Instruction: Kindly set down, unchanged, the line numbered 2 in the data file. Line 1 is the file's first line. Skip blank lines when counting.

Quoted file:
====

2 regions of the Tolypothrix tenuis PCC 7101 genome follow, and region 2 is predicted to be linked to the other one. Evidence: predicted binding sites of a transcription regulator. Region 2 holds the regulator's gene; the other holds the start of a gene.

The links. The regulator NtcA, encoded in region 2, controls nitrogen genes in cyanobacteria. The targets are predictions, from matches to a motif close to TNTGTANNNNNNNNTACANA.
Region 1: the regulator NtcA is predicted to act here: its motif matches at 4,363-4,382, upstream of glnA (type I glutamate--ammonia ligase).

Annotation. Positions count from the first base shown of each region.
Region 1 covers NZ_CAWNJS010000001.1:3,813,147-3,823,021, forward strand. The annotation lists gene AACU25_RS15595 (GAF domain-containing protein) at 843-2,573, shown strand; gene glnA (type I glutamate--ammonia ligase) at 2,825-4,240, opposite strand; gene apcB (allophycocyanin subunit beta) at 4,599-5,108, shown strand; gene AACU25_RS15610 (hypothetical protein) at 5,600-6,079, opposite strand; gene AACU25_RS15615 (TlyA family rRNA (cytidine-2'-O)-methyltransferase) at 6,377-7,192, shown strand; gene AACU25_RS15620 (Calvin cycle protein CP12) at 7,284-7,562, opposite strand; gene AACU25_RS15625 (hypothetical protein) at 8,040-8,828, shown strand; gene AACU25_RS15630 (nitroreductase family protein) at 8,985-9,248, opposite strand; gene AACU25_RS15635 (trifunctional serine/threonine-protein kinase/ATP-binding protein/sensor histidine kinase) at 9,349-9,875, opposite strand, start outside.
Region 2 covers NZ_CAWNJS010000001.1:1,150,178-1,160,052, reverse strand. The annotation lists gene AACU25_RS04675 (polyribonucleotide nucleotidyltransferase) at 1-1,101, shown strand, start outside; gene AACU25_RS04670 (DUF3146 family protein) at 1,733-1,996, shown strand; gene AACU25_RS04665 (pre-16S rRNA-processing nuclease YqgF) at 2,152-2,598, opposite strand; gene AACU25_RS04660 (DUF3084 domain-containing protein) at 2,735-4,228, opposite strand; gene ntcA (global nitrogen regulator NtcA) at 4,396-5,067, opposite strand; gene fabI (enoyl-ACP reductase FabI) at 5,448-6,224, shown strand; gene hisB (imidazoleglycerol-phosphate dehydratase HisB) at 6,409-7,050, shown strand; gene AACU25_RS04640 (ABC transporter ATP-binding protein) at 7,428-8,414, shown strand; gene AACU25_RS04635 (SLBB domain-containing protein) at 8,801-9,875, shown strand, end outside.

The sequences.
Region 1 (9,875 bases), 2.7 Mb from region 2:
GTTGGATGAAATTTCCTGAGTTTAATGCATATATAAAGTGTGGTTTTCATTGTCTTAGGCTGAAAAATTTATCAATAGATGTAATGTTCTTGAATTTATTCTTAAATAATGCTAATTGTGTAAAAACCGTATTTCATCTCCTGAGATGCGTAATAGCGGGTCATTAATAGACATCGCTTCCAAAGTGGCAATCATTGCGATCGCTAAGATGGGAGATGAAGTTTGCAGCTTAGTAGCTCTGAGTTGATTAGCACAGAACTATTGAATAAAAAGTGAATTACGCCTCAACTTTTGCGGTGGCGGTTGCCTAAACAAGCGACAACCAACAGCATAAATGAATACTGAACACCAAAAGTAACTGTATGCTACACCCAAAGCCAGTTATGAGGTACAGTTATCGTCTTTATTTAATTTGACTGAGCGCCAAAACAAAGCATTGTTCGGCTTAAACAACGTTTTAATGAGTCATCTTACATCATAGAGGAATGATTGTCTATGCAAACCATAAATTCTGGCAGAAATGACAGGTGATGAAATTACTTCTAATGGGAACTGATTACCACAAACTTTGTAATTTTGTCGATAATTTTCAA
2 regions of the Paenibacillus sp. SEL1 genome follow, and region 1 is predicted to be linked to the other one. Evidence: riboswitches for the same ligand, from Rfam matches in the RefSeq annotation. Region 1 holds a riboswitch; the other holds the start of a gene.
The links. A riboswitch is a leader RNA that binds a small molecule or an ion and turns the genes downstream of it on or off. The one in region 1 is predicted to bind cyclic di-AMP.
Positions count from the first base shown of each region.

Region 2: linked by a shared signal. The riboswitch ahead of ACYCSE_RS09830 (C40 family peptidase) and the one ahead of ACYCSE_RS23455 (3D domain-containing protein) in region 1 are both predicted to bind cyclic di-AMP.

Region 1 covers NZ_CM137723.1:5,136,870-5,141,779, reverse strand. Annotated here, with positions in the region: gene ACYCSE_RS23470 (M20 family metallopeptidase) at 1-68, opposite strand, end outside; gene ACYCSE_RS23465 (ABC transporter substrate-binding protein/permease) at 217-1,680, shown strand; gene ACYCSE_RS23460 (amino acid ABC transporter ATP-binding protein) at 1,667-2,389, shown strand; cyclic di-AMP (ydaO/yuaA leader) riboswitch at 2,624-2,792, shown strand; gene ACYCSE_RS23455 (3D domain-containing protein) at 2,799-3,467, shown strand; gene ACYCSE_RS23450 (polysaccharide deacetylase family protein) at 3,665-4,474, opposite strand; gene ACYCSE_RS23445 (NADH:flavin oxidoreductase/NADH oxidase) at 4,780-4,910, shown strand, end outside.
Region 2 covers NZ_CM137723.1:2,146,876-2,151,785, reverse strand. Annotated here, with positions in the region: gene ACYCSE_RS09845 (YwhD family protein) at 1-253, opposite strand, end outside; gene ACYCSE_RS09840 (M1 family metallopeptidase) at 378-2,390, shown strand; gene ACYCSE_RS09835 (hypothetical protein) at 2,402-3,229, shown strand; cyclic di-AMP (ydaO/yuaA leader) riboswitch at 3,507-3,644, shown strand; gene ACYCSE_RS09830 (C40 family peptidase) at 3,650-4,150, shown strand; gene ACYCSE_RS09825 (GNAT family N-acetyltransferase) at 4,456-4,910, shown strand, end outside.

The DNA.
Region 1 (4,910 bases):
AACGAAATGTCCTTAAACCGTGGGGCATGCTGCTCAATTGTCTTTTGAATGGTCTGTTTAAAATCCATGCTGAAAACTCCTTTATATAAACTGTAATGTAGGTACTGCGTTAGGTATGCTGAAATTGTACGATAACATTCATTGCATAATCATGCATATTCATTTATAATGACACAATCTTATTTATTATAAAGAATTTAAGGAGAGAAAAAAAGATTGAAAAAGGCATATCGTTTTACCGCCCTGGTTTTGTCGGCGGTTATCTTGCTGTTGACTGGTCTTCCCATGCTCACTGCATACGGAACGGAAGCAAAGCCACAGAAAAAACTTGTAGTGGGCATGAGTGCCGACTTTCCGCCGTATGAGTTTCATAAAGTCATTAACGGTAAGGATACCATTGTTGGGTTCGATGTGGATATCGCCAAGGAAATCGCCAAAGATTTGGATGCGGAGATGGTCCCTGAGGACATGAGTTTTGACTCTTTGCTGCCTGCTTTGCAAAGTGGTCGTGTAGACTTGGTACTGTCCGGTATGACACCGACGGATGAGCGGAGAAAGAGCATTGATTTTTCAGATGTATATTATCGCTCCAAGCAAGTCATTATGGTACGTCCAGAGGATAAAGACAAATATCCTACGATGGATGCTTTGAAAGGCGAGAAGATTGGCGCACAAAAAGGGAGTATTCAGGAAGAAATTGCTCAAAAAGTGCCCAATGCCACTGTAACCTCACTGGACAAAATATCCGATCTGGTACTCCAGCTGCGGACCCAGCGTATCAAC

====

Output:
The links. The regulator NtcA, encoded in region 2, controls nitrogen genes in cyanobacteria. The targets are predictions, from matches to a motif close to TNTGTANNNNNNNNTACANA.